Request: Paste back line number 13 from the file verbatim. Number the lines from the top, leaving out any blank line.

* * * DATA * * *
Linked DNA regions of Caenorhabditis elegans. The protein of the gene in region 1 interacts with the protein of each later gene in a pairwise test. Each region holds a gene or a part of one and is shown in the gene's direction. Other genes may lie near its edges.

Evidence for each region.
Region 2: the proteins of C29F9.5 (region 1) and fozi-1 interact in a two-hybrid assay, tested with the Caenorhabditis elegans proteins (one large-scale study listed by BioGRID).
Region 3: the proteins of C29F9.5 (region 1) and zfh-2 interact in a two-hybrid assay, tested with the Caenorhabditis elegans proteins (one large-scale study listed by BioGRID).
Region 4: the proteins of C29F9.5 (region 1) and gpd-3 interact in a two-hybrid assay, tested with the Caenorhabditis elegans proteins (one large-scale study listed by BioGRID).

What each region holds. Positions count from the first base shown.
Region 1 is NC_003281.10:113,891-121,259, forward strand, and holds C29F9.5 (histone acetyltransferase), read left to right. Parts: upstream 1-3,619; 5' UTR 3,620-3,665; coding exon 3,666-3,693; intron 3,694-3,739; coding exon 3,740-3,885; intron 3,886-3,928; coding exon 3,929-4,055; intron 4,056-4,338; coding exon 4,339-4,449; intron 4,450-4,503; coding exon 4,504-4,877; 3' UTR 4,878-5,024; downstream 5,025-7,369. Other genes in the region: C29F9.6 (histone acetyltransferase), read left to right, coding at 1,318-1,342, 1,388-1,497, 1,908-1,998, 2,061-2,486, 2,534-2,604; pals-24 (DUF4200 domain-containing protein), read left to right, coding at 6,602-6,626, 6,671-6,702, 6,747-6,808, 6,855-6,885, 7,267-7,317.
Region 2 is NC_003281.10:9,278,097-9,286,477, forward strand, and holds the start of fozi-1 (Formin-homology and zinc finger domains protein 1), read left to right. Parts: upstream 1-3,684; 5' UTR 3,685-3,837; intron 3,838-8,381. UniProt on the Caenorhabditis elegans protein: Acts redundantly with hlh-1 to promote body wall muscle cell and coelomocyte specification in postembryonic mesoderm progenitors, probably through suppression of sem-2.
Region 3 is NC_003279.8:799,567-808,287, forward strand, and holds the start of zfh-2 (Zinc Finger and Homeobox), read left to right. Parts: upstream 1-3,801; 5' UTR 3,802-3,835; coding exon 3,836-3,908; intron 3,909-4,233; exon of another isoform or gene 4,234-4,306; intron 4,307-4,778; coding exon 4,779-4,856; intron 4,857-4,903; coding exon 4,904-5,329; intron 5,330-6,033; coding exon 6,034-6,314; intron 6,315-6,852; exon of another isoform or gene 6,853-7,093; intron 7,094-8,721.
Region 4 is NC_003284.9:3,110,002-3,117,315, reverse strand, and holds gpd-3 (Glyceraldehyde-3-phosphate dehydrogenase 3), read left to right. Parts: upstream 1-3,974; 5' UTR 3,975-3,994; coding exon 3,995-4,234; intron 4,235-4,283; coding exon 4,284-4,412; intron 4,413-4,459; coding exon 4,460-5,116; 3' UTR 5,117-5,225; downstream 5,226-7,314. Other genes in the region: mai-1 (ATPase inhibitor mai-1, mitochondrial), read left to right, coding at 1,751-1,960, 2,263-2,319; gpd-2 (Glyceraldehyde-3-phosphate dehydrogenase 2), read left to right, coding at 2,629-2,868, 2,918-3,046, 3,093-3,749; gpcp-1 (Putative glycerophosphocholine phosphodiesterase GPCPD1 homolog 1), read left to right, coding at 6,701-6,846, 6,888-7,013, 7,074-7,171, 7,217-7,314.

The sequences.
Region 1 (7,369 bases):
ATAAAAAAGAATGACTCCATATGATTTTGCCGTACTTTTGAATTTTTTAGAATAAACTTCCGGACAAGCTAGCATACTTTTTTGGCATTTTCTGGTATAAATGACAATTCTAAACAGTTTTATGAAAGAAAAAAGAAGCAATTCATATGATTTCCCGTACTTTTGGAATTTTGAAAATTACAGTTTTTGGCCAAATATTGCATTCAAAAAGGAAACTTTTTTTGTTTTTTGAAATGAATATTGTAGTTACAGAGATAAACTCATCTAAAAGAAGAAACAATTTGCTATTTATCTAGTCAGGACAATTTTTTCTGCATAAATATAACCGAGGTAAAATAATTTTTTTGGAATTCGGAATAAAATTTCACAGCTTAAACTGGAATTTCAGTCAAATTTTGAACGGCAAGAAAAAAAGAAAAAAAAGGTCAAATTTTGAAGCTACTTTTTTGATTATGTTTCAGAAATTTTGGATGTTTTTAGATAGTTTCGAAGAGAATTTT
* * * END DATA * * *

ATAAAAAAGAATGACTCCATATGATTTTGCCGTACTTTTGAATTTTTTAGAATAAACTTCCGGACAAGCTAGCATACTTTTTTGGCATTTTCTGGTATAAATGACAATTCTAAACAGTTTTATGAAAGAAAAAAGAAGCAATTCATATGATTTCCCGTACTTTTGGAATTTTGAAAATTACAGTTTTTGGCCAAATATTGCATTCAAAAAGGAAACTTTTTTTGTTTTTTGAAATGAATATTGTAGTTACAGAGATAAACTCATCTAAAAGAAGAAACAATTTGCTATTTATCTAGTCAGGACAATTTTTTCTGCATAAATATAACCGAGGTAAAATAATTTTTTTGGAATTCGGAATAAAATTTCACAGCTTAAACTGGAATTTCAGTCAAATTTTGAACGGCAAGAAAAAAAGAAAAAAAAGGTCAAATTTTGAAGCTACTTTTTTGATTATGTTTCAGAAATTTTGGATGTTTTTAGATAGTTTCGAAGAGAATTTT